• 40 Key Cards.
  • 200 Double-Sided Codename Cards.
  • One Sand Timer.

Before you rush off Agent "X". Be aware that the enemy can hear every word that is said and will be actively trying to feed false ideas and leads to your team. You have been warned!

Playing Codenames Game (Credit: Czech Games Edition)

Spymaster Calling

OK agents, listen very carefully I will say this only once. Once out in the field, all communication will be eavesdropped. So from this point on I will only be using the approved code to communicate. You and your team will need to decode the transmission to locate the relevant covert operatives and bring them in from the cold.

Wait what is that….

You have not been issued with the codebreaker?

Assassin on the loose?

Right, old school code-form it is then. As you know all agents are identified by one word codenames. I will issue you with one word and a number. You will use that to decide on the names of the agents I am referring to.

For example if I state "Flying 4," you will automatically know the four agents are, "Plane", "Robin", "Balloon" and "Saucer". Due to all communication being tapped I will not be able to communicate outside those transmissions.

Sounds Easy? Well it is Not!

You will be faced by 25 potential agents. Only the two Spymasters will know the true location of everyone. Using only one word and one number they will try to lead you to your agents, while avoiding the innocent bystanders or the dreaded assassin. You would think that would be easy to do? No one would give a clue that leads you to an instant lose, would they?

Normally no they would not. But that is the beauty of Codenames. Everyone thinks differently and because the spymaster is not allowed to talk, you are up against a tight time limit, the rest of your team is thinking of different words and the opposing team are trash talking and throwing out red herring suggestions to put you off.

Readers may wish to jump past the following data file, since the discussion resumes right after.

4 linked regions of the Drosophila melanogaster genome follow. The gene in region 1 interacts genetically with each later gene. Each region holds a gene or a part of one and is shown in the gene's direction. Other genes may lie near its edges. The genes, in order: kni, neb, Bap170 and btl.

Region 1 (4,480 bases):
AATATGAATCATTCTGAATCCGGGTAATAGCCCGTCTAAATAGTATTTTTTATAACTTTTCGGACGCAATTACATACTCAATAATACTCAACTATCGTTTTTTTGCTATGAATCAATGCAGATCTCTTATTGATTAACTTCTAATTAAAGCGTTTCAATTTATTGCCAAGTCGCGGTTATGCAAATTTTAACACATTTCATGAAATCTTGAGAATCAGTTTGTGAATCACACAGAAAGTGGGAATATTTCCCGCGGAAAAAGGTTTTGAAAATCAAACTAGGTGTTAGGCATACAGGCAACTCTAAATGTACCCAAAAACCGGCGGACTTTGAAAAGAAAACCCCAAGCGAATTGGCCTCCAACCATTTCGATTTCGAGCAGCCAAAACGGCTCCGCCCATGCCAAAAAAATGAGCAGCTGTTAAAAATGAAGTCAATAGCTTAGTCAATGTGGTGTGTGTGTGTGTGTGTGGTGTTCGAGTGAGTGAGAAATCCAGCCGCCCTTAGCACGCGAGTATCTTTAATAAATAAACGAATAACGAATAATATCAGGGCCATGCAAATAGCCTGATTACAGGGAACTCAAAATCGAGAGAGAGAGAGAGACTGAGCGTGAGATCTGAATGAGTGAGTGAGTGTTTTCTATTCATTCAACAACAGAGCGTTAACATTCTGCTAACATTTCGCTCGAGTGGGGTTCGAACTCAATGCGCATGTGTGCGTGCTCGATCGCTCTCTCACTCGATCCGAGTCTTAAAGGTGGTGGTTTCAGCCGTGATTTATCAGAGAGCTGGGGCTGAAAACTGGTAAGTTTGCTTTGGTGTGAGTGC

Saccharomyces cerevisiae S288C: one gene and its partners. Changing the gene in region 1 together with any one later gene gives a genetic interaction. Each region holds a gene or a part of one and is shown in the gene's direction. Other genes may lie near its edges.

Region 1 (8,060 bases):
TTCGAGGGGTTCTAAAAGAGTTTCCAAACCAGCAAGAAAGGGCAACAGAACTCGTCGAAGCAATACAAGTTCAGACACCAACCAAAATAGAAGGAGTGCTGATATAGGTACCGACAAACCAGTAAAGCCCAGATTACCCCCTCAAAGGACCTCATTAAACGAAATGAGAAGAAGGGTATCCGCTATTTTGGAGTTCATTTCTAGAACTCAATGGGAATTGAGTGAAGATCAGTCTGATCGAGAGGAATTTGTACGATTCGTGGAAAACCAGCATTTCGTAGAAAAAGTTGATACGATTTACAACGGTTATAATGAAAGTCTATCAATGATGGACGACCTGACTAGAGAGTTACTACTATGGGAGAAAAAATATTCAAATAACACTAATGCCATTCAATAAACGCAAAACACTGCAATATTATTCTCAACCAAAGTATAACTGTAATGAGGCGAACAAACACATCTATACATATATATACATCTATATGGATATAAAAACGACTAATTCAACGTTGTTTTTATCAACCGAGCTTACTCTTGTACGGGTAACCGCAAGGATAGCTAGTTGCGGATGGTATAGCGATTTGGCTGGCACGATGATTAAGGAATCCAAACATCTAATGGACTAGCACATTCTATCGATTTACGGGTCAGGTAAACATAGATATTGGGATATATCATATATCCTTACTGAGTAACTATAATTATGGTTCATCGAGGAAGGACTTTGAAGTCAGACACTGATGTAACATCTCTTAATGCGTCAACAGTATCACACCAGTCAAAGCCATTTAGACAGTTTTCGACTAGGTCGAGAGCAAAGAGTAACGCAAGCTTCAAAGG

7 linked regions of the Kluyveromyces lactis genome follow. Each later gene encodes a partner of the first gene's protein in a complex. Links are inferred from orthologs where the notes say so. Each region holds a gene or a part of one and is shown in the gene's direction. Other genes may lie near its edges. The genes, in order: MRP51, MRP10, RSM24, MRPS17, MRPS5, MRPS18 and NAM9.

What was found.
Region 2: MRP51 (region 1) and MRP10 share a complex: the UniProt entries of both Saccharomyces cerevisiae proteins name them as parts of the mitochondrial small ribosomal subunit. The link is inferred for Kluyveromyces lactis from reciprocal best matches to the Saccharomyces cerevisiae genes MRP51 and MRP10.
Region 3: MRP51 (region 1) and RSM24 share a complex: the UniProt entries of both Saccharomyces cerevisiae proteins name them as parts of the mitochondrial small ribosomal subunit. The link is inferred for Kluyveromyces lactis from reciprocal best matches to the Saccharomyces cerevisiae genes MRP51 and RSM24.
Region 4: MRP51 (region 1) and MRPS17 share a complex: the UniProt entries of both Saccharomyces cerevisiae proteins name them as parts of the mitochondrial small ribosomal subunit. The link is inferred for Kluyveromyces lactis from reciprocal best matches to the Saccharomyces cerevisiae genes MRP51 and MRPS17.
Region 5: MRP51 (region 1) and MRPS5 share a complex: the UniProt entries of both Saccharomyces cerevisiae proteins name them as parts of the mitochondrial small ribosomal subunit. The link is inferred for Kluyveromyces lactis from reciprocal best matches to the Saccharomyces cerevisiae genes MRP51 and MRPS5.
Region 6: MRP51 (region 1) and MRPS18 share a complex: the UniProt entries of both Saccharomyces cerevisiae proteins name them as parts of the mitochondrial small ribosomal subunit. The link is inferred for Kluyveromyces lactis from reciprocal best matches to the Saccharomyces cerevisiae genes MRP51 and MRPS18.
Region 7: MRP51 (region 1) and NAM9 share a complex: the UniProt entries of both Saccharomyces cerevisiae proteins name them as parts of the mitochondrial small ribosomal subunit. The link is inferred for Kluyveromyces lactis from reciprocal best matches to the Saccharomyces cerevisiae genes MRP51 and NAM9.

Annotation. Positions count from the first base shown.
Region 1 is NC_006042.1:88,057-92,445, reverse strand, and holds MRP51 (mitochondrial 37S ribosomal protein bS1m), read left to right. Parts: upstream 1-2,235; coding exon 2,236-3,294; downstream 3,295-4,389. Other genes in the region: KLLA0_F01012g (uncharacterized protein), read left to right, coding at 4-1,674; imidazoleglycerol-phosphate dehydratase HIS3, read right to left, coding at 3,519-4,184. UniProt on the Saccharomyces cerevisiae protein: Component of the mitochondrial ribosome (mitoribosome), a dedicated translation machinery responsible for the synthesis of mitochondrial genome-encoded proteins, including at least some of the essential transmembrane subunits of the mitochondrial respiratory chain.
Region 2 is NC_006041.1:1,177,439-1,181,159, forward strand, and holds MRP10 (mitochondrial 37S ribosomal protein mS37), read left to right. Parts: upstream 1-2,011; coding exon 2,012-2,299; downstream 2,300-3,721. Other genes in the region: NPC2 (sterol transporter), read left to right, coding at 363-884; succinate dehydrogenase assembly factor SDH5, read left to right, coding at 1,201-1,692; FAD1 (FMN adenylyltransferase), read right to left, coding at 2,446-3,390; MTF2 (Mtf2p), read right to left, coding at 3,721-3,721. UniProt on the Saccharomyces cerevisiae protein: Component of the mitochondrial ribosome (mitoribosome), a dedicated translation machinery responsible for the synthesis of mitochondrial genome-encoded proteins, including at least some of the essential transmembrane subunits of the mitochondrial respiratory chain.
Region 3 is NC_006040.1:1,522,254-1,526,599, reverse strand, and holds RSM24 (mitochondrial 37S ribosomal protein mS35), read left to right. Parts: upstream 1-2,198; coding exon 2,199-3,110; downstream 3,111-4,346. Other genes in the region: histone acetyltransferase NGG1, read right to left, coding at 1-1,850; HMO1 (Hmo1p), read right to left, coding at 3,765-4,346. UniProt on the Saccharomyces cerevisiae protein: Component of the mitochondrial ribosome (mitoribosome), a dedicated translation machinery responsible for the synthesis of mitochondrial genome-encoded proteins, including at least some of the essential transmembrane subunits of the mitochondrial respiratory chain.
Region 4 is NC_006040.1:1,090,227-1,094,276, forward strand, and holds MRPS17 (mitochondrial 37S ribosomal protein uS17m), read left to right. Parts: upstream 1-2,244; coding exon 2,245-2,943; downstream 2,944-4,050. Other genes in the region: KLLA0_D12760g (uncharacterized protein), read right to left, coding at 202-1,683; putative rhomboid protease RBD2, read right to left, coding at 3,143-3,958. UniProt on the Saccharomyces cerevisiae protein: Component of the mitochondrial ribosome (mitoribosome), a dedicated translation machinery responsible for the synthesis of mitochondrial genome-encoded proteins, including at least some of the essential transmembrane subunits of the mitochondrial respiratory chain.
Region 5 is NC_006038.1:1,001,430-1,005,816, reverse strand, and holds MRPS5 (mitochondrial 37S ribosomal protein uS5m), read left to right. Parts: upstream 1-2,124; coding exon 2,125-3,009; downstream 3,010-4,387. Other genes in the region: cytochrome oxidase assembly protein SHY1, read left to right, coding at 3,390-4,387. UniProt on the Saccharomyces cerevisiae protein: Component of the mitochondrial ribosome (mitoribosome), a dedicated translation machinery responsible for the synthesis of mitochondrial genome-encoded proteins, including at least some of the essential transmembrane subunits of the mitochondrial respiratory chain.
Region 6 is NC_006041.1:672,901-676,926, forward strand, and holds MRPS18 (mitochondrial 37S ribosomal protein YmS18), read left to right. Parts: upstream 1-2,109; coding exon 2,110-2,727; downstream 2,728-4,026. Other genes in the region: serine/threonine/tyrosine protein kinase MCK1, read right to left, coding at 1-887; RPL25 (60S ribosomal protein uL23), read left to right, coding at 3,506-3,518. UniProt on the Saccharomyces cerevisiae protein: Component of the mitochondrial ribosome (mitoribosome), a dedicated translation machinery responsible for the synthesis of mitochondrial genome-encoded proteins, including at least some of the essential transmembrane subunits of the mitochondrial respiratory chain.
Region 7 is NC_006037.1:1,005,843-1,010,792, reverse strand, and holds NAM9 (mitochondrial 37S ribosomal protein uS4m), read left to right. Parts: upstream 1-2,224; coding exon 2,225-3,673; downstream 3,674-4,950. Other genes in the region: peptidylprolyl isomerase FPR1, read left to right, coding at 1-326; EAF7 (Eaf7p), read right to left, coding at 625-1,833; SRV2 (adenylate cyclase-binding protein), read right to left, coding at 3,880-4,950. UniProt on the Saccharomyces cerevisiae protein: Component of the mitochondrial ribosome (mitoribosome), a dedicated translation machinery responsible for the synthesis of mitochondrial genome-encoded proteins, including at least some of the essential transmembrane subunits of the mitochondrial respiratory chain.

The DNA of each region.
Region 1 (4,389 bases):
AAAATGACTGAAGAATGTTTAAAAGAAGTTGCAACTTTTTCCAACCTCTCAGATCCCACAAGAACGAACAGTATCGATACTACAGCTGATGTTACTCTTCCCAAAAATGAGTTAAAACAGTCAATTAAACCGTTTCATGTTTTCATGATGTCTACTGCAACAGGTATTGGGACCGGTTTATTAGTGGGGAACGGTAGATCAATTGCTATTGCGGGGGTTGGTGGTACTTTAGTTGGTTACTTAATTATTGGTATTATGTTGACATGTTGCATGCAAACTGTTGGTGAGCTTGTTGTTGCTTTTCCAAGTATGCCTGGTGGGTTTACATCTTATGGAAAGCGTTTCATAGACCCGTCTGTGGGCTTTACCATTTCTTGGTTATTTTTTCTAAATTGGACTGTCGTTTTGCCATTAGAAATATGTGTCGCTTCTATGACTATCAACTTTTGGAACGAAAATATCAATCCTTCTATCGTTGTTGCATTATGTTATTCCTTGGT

All of a sudden Codenames becomes a lot more complex than a simple word guessing game.

Codenames - Word Cards and Grid Cards (Credit: Czech Games Edition)

Strategy or Luck?

There is not a lot of room for strategy in Codenames. In saying that do not think it is a game of luck either. Well not in the traditional sense. The luck and strategy all come together when you give your clue. Have you strategically picked the best one word clue linking as many of your agents together as possible without hinting at a random word?

Will you be lucky enough that the rest of the team are thinking like you? Here is an example.

Your clue is "White-3." Your words are Black, Wash, Snow, Rabbit, Paper, Chocolate, Out.

If you said Wash, Snow and Out? Well done you got all three correct. If not? Back to spy school you go. Yes the example I gave was mean because all of the words could be used with white. But hopefully you can see how tricky it can be to interpret the clue.

It is agonising watching as your teammates discuss selecting the assassin as an answer. I mean who would have picked "Skate" when the clues was "Bored"? Really I ask you.

Who is it For?

Codenames is a party game and is best suited for larger groups. I have played with four players all the way up to 12 and the more the merrier. Although, the more timid players might get a bit sidelined with the larger group sizes.

You can in theory play Codenames with just two players but in my opinion it just loses all of the attraction that a social deduction game can bring. I would suggest only playing with six or more players to get the best from the game and the social fun that can occur.

Final Thoughts on Codenames

Codenames is a great fun game for groups of six or more who are up for a bit of banter. It can be a good filler in-between some heavier games, allowing for some brain flexing in alternative way. Having played as a family game I have struggled to enjoy it as much. Although for a large family I could see it making its mark.

The components, while not mind blowing, are of a nice quality and given the number of words included you would struggle to play the same game twice. Codenames will remain fun and fresh as long as you enjoy the mechanics of the game with the right groups of people.